CONCACAF Gold Cup: Honduras v Haiti

Tomorrow night it begins here at Red Bull Arena, when El Salvador begins the evening with a match against  Trinidad and Tobago, then, after the field clears, Honduras will face Haiti.

Haiti – Strength in numbers

It has been said that Haiti’s problem is that it is too close to the United States for its own good, and this is true. It is easier for the average American to deal with a foreign country based on a nationalistic feeling or a journalistic impression than it is to develop a new and learned perspective. Of the four countries that are playing in the CONCACAF Gold Cup at Red Bull Arena, it is the only one that is not in a way, self contained. Rather its island is halved, divided by a line, one side for itself and one side that is the Dominican Republic. The nation occupies 10, 714 square miles, an area slightly smaller than Maryland, of the island known as Hispaniola, and is the most populous in the Caribbean, with 9.7 million inhabitants.

Haiti was settled by the French but, through the efforts of Toussant L’Overture, threw off their colonial rule and made their once slave state free in 1804. Its French heritage is reflected in its two official languages, French and Creole, and its origins as a slave state is seen in its population which is currently 95% black and 5% mulatto and white.

It is the poorest nation in the Western Hemisphere, with 80% of its population living beneath the poverty line, and its susceptibility to natural disasters, earthquakes and hurricanes, makes it a hard place to live. But there is life there, and for all we don’t understand, there is beauty and joy. It is a nation of survivors, of strong men, women and children,

Haiti is a contradiction only if you look at it as parts and not a whole. It is, as I was once told, like the globe, the earth itself. There is light and darkness, good and bad, and while you want to stay on one side, you always have to remember that the other side is there, is an inseparable part of the whole. The woman I was talking to was describing religious practices, but it is a description of Haiti itself. We hear about Haiti when an earthquake happens or a hurricane. The rest of the time, it is not in the forefront of our minds, but there is something there that sits on the fringes, something we don’t understand and therefore ignore.

If there is a food that could describe Haiti, it would be pate, not the goose liver spread that conjures the image of outstretched pinkies and dainty napkins that sits in the mouth as idle chatter moves past, but lard, salt, water and flour and butter mixed for a savory dough that encloses beef, chicken, or as one recipe says, anything you want to put inside.

The Haitian national soccer team, like the nation itself, is a team that fights, and has widely been recognized historically as the third strongest team in the nations that comprise those in CONCACAF. In 2013 under current coach Israel Blake Cantero, who took the reins in 2012, the team lost 2-1 against Spain, and played Italy to a 2-2 draw. They will be a challenge for Honduras.

Honduras – Family ties

It is hard to write about Honduras because of the connections to the family, connections of blood to my son. He is ¼ Honduran, through his grandmother who moved to the United States, and moved to New York some 40 years ago. He may just be a ¼ Honduran, but he is the fourth step, the pause in the dance that makes things fall together, that keeps things from moving too fast for anyone to keep up.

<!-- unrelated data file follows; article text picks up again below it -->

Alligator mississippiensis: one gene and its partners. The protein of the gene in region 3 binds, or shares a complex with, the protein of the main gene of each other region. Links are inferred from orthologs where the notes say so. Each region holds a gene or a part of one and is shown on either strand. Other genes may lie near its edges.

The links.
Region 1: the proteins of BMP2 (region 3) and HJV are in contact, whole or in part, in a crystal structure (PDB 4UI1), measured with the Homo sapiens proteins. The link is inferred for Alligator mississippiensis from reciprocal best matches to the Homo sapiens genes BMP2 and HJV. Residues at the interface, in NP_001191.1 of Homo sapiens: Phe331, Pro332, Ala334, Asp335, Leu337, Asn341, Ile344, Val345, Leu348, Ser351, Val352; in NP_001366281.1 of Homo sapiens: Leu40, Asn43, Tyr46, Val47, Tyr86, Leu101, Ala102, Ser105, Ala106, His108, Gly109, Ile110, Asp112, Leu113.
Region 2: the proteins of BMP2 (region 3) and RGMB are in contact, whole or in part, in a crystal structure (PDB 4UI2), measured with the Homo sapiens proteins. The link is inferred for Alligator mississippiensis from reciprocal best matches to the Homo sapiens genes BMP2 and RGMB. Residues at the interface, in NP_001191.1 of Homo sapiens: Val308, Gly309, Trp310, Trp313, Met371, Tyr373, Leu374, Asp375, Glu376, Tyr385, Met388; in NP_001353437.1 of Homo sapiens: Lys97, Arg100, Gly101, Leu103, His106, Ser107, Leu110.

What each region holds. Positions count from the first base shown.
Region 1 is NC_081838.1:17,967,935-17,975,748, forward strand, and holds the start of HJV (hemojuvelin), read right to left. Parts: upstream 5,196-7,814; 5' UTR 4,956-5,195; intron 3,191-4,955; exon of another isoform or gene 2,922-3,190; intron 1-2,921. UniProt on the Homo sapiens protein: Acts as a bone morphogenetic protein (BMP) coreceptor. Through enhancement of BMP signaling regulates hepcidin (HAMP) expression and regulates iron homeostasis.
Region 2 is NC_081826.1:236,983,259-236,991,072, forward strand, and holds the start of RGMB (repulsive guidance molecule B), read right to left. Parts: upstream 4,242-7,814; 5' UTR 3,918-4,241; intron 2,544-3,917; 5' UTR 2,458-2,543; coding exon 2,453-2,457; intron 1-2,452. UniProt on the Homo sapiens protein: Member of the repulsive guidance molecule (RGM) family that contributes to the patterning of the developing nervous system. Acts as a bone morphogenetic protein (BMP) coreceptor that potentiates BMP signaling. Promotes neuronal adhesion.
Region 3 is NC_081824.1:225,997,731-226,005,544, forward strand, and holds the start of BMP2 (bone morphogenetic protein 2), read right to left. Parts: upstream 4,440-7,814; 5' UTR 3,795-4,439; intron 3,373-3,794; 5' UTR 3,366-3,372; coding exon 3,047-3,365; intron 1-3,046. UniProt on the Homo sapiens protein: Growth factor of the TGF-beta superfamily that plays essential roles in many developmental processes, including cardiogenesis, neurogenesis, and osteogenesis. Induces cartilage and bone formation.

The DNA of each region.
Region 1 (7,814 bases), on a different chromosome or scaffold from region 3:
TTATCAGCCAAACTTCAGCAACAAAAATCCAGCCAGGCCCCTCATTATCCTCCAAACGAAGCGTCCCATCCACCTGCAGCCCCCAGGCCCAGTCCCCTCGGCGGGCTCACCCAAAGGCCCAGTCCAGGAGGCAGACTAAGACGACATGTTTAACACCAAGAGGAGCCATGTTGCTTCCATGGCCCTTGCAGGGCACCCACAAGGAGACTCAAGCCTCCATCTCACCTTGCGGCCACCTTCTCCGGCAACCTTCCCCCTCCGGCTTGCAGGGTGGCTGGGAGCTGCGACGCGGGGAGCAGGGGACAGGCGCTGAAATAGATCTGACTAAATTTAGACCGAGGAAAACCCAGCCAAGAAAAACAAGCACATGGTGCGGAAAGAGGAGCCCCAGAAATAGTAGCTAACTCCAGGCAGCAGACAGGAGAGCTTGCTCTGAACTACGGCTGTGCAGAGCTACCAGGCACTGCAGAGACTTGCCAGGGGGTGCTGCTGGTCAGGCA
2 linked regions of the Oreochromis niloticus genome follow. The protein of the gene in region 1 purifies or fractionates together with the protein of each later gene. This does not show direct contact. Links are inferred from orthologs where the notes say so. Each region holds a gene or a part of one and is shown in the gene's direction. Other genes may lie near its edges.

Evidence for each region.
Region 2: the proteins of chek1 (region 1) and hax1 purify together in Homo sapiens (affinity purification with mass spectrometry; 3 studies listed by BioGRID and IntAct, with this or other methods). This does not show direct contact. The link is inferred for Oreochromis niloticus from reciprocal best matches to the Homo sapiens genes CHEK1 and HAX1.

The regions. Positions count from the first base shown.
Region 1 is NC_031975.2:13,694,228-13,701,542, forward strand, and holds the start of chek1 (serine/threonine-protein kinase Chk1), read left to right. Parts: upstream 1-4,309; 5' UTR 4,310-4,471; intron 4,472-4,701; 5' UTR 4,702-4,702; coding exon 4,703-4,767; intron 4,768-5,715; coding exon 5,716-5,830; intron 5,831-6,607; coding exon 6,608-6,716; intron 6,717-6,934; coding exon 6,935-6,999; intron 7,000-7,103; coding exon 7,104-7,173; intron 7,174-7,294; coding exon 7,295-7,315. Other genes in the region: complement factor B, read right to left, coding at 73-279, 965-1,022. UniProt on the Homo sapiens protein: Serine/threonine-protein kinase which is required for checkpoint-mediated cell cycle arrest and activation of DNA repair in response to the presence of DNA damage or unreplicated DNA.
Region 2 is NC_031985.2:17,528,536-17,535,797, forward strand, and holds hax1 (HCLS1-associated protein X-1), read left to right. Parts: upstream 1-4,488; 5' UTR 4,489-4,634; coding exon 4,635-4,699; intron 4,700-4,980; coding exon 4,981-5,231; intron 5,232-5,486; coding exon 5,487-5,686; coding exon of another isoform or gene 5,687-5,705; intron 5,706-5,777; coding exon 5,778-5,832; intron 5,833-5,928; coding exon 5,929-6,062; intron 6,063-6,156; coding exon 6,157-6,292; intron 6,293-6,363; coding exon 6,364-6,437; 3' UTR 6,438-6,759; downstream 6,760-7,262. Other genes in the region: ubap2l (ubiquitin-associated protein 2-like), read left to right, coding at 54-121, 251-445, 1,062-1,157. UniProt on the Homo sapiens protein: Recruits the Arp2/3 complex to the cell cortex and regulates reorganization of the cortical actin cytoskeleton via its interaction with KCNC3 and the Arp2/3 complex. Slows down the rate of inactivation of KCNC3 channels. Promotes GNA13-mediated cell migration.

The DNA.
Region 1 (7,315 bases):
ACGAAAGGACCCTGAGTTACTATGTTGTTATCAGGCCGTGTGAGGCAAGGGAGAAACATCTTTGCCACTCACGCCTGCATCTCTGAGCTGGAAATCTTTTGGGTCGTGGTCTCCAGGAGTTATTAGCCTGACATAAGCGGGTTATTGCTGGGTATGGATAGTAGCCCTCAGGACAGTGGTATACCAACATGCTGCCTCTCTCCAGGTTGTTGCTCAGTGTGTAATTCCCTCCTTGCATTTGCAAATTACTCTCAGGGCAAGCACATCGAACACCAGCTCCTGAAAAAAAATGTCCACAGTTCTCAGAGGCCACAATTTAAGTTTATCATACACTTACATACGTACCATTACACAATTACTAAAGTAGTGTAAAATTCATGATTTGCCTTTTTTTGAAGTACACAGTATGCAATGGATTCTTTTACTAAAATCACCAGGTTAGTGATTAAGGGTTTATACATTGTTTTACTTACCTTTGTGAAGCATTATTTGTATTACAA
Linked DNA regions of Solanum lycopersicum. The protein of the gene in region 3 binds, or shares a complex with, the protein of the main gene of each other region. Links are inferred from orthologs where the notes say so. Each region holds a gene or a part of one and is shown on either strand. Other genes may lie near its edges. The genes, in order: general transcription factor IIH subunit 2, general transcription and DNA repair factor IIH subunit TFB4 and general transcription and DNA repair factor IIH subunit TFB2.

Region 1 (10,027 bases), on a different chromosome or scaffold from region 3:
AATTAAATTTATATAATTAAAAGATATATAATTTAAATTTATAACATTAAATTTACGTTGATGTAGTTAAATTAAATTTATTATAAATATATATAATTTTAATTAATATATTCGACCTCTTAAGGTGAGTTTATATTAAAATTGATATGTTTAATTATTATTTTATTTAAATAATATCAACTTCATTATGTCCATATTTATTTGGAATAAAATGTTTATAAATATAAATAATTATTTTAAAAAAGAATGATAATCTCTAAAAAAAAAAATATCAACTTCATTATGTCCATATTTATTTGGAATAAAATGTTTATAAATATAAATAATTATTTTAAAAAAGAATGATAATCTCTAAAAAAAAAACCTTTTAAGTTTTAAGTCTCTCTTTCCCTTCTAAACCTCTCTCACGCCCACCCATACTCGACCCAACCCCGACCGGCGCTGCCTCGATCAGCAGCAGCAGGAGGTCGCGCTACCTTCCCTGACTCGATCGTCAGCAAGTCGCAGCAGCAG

Honduras is the Central American nation that borders El Salvador to the north-west. If El Salvador’s size can also, like Haiti, be compared with the state of Maryland, then Honduras is the larger state of Virginia. While the other nations are experienced through research, Honduras has been experienced through the generosity of my son’s grandmother. Through her I have heard the stories that sometimes begin in english and move into spanish, of her childhood, or the land where she lived, and where she and her husband built a home. They are stories of her brother the doctor and of teachers from Catholic school, of family and friends that are still as much a part of her life as the country where she has lived these past years.

Honduras is sided by both the Pacific Ocean and the Caribbean sea, and sandwiched between these two bodies of water, some 8,300,000 people live, a population that is 90% Mestizo. A part of the Mayan Empire, it too was taken by the Spanish who followed Columbus after he landed here in 1502 on his fourth voyage. It was Hernan Cortes, coming down from Mexico, that began the three centuries of Spanish rule. Independent in 1821, Honduras began a part of the Central American Federation, and upon its dissolution in 1839, spent the next twelve years trying to find a way to keep the nations together.

We look through a cookbook at recipes, and find pastelitos, beef, or bean, or cheese filled pastries that come to hand as a representational food as much as any other, as something typically Honduran, deep fried but soft on the inside and served with pickled cabbage.  She knows of a place on Staten Island that has them, but we have no time to get there. It is like going to Honduras itself, it seems so close, but we just don’t get there. It exists as a place in the mind.

The Honduran national team, nicknamed Los Catrachos, which is another way of saying Honduran, is also known as the bicolors. The team made its first appearance, like El Salvador, in the Independence Centenary Games, and were defeated easily 10-1 by their hosts Guatemala. They would never be defeated like that again. Coached by Luis Fernando Suarez since 2011, the team comes in missing some players from their roster, but are looked at as the favorites in their division.


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